He stated that he had a 35 percent rent increase, despite initially being promised a rent freeze by building management after he paid for an improvement. When they reneged on their promise, it galvanized him into action.
Marrota explained that New Jersey has a law on the books encouraging development where developers can claim exemption from rent control.
“That was not done by the owner in a timely manner. It was not done by the original owner at all. They have no right to make this claim,” he declared.
Marotta said the previous owner bought the building at a sheriff’s sale and then tried to file an exemption. Only the builder could file a rent control exemption and they did not, the attorney argued.
“An addendum claiming exemption does not make it true,” Weller said, with Marotta noting multiple problems with their compliance paperwork.
“100 (Warren) did not file within 30 days. They cannot claim the exemption. For 155, there is no letter claim of exemption at all. Ms. Hendon says it’s original occupancy. The legislature has other language. It was an attempt to bootstrap what was done with one building was done with another,” Marotta pointed out.
Weller noted that they’re trying to use the same paperwork to claim an exemption for both buildings.
“Everything about the letter didn’t fit. The letter is meaningless,” he declared.
Weller said he spoke to Hendon in May 2022, when she first claimed the properties were not exempt.
“Then this massaging happened. Every record is perhaps a clerical error. It just doesn’t read right,” he argued.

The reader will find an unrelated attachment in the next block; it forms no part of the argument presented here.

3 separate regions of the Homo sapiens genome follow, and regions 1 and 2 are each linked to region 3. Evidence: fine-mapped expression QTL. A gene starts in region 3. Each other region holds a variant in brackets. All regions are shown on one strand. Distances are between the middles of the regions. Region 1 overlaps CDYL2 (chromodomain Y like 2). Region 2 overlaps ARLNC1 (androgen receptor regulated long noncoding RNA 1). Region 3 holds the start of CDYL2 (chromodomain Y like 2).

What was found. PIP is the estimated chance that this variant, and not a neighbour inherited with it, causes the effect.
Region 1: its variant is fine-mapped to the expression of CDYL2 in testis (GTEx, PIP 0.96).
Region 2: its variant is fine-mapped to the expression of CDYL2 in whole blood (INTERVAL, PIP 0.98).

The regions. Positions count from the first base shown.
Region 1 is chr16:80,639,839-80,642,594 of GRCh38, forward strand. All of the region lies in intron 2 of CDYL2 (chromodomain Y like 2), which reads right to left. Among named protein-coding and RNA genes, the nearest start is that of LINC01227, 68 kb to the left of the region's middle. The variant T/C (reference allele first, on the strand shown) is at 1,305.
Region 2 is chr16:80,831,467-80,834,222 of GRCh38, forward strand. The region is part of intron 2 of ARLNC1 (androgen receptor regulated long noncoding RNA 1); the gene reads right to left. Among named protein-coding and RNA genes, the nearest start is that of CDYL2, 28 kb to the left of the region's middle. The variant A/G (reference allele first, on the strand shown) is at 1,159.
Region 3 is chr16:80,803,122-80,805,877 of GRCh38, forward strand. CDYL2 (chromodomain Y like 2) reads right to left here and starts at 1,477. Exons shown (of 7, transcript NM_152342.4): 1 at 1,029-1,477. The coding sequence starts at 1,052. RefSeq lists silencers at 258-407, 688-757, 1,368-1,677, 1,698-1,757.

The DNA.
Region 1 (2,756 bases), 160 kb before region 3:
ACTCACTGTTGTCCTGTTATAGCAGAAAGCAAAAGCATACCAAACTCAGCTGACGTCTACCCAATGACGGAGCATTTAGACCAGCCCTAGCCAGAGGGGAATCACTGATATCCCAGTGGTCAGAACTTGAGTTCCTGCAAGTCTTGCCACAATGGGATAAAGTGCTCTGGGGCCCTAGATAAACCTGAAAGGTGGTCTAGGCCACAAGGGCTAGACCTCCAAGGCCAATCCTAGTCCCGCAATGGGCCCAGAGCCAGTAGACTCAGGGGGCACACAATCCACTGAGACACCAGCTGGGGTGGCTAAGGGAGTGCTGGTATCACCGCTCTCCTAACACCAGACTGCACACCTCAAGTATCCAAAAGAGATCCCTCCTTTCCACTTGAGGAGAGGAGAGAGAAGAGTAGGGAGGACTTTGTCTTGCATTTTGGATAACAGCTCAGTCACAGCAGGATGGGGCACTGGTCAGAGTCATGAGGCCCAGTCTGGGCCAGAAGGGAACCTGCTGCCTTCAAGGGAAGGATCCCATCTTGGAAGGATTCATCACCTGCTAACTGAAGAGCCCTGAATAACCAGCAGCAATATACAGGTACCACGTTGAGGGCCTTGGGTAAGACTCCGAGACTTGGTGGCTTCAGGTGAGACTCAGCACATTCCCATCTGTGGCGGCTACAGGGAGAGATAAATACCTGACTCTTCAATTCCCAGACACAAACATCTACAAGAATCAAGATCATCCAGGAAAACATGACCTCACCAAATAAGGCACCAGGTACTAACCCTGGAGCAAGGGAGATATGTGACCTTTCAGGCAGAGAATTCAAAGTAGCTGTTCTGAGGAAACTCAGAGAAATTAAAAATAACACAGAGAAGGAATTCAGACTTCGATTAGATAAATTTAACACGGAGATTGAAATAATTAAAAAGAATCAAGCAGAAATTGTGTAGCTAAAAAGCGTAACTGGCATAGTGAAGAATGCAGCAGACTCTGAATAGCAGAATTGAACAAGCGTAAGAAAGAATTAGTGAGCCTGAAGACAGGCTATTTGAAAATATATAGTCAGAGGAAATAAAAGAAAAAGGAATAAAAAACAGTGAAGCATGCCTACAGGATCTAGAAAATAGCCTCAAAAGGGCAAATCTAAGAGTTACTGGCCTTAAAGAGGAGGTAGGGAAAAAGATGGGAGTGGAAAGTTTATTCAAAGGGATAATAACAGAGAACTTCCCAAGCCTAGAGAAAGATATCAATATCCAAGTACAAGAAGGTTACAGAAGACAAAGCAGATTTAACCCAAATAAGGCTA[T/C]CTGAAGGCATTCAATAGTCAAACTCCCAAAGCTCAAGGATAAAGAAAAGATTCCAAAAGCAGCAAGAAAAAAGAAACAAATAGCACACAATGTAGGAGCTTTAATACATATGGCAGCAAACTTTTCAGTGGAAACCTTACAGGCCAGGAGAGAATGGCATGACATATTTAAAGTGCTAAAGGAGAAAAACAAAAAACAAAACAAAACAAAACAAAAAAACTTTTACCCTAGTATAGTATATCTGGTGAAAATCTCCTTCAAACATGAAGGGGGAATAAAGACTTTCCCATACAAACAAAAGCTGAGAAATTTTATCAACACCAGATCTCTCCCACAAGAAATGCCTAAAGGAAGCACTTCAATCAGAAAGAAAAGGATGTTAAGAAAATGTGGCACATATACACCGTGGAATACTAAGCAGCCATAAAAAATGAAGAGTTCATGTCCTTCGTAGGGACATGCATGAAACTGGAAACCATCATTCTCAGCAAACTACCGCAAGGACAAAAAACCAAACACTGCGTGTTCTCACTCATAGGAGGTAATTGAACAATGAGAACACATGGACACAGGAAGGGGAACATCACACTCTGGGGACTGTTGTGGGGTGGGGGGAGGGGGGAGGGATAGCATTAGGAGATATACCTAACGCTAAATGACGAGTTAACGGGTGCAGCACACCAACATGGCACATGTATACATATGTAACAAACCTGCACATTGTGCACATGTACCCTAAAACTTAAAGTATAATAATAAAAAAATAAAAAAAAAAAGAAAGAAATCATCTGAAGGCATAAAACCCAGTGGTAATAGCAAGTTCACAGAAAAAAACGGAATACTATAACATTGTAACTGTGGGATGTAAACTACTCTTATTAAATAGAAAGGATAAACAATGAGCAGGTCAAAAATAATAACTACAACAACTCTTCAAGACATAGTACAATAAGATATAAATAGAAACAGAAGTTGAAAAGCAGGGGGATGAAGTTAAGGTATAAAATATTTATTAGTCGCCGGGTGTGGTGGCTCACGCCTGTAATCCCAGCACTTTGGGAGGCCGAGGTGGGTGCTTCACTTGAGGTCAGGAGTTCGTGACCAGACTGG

During his remarks to the board, Reed noted the initial decision in their favor is on appeal by the tenants and the burden is on them to prove it was arbitrary and capricious.
“Certain testimony … maybe should be excluded, such as conversations he [Weller] had with Dinah Hendon. You ever play the game of telephone? By the time it gets back to you, it’s completely different,” he said, arguing that hearsay shouldn’t be considered.
Reed argued both buildings are exempt from rent control, noting that Hendon reviewed the documents and ruled on their side, reinforcing a prior decision from the city.
Furthermore, Reed said while the 155 Washington St. rent exemption request wasn’t found, it is highly likely it was sent to the wrong city office and lost.
He also acknowledged certain Open Public Records Act (OPRA) requests did not yield some relevant documents, but asserted that didn’t necessarily prove anything since they’re at least 30 years old.